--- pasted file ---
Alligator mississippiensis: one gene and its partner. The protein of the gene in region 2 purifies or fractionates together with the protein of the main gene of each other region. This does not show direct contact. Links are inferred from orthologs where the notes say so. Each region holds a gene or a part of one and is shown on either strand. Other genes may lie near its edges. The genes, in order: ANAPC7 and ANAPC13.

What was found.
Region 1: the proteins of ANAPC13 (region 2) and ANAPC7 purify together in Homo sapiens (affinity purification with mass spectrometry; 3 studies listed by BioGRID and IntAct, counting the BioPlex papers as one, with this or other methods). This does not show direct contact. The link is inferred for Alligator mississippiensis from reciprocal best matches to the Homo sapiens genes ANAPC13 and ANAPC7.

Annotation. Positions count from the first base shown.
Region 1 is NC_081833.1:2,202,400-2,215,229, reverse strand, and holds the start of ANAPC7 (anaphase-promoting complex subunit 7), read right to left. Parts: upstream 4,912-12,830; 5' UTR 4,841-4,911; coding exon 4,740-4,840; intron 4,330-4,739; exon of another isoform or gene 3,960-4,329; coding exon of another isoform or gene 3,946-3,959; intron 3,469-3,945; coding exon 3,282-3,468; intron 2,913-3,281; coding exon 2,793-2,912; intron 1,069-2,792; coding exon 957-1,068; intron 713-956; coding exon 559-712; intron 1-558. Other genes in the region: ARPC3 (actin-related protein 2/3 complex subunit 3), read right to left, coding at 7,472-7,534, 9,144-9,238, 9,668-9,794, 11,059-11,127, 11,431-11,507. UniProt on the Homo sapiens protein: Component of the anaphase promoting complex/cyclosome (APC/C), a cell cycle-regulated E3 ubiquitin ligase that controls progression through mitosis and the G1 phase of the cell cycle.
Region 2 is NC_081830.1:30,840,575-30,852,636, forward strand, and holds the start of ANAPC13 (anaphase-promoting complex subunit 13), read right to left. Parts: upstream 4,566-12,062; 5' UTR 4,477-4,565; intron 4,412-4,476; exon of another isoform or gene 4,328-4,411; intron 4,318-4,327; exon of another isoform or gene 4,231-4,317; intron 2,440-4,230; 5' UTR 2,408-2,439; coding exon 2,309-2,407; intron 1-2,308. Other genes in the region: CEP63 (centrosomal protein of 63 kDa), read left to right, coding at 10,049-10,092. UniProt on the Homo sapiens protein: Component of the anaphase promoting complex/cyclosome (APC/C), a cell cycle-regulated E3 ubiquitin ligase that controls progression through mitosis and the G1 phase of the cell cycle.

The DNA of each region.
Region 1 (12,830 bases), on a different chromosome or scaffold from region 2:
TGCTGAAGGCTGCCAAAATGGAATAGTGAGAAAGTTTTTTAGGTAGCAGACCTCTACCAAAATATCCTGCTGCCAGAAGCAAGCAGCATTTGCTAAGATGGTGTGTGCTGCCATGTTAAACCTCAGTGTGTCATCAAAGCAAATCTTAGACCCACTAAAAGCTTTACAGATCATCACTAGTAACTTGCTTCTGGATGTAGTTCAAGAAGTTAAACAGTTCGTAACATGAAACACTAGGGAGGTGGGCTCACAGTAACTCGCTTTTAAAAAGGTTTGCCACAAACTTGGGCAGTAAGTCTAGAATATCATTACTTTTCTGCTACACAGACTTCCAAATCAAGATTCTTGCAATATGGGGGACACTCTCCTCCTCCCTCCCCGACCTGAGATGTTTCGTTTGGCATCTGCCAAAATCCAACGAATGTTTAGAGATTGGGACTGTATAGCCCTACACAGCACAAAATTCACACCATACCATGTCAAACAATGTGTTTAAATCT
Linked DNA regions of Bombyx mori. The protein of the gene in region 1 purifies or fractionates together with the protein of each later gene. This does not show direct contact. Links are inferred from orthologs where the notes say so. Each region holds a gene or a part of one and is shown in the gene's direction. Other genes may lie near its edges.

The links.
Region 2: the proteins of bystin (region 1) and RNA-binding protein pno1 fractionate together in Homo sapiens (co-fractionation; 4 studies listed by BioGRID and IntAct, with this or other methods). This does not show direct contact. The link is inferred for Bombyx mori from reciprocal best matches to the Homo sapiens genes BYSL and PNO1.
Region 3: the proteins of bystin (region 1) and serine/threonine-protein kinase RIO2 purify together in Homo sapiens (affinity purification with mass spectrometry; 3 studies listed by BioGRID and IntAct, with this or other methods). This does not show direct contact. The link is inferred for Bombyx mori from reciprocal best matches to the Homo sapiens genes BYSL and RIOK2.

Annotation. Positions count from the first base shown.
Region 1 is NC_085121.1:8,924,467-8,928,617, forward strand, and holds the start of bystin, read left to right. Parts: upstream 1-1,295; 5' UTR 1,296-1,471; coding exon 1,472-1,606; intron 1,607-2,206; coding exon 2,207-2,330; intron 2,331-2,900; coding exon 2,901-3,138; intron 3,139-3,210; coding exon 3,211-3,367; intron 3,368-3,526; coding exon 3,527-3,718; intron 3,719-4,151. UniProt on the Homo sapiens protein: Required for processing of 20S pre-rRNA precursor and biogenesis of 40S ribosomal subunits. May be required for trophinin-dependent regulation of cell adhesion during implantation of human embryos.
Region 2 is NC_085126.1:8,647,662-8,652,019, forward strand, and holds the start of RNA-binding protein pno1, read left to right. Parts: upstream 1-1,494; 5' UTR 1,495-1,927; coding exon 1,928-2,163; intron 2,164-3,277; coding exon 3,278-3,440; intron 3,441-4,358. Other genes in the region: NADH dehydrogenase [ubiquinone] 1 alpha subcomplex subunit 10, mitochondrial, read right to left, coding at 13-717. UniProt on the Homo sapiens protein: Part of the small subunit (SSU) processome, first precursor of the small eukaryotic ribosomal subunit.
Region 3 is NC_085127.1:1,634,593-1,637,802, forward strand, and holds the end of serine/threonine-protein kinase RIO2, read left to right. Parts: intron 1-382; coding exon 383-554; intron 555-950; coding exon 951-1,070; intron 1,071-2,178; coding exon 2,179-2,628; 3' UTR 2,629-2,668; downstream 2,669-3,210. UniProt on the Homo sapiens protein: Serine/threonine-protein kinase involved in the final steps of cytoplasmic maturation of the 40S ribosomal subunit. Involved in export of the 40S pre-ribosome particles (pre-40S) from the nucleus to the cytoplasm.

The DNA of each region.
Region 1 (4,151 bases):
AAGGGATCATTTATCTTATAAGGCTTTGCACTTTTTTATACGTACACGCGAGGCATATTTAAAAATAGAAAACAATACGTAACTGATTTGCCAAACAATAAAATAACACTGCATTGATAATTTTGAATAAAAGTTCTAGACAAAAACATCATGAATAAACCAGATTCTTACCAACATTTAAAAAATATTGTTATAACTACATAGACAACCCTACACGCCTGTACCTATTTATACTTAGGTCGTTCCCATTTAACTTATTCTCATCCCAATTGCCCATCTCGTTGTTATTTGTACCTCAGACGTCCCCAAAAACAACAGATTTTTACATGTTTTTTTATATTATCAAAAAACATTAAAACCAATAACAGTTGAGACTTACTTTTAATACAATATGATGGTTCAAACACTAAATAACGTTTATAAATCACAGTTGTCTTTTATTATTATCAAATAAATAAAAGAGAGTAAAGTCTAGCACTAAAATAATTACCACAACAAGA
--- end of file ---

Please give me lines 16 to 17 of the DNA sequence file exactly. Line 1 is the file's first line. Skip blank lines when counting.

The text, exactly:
Region 2 is NC_085126.1:8,647,662-8,652,019, forward strand, and holds the start of RNA-binding protein pno1, read left to right. Parts: upstream 1-1,494; 5' UTR 1,495-1,927; coding exon 1,928-2,163; intron 2,164-3,277; coding exon 3,278-3,440; intron 3,441-4,358. Other genes in the region: NADH dehydrogenase [ubiquinone] 1 alpha subcomplex subunit 10, mitochondrial, read right to left, coding at 13-717. UniProt on the Homo sapiens protein: Part of the small subunit (SSU) processome, first precursor of the small eukaryotic ribosomal subunit.
Region 3 is NC_085127.1:1,634,593-1,637,802, forward strand, and holds the end of serine/threonine-protein kinase RIO2, read left to right. Parts: intron 1-382; coding exon 383-554; intron 555-950; coding exon 951-1,070; intron 1,071-2,178; coding exon 2,179-2,628; 3' UTR 2,629-2,668; downstream 2,669-3,210. UniProt on the Homo sapiens protein: Serine/threonine-protein kinase involved in the final steps of cytoplasmic maturation of the 40S ribosomal subunit. Involved in export of the 40S pre-ribosome particles (pre-40S) from the nucleus to the cytoplasm.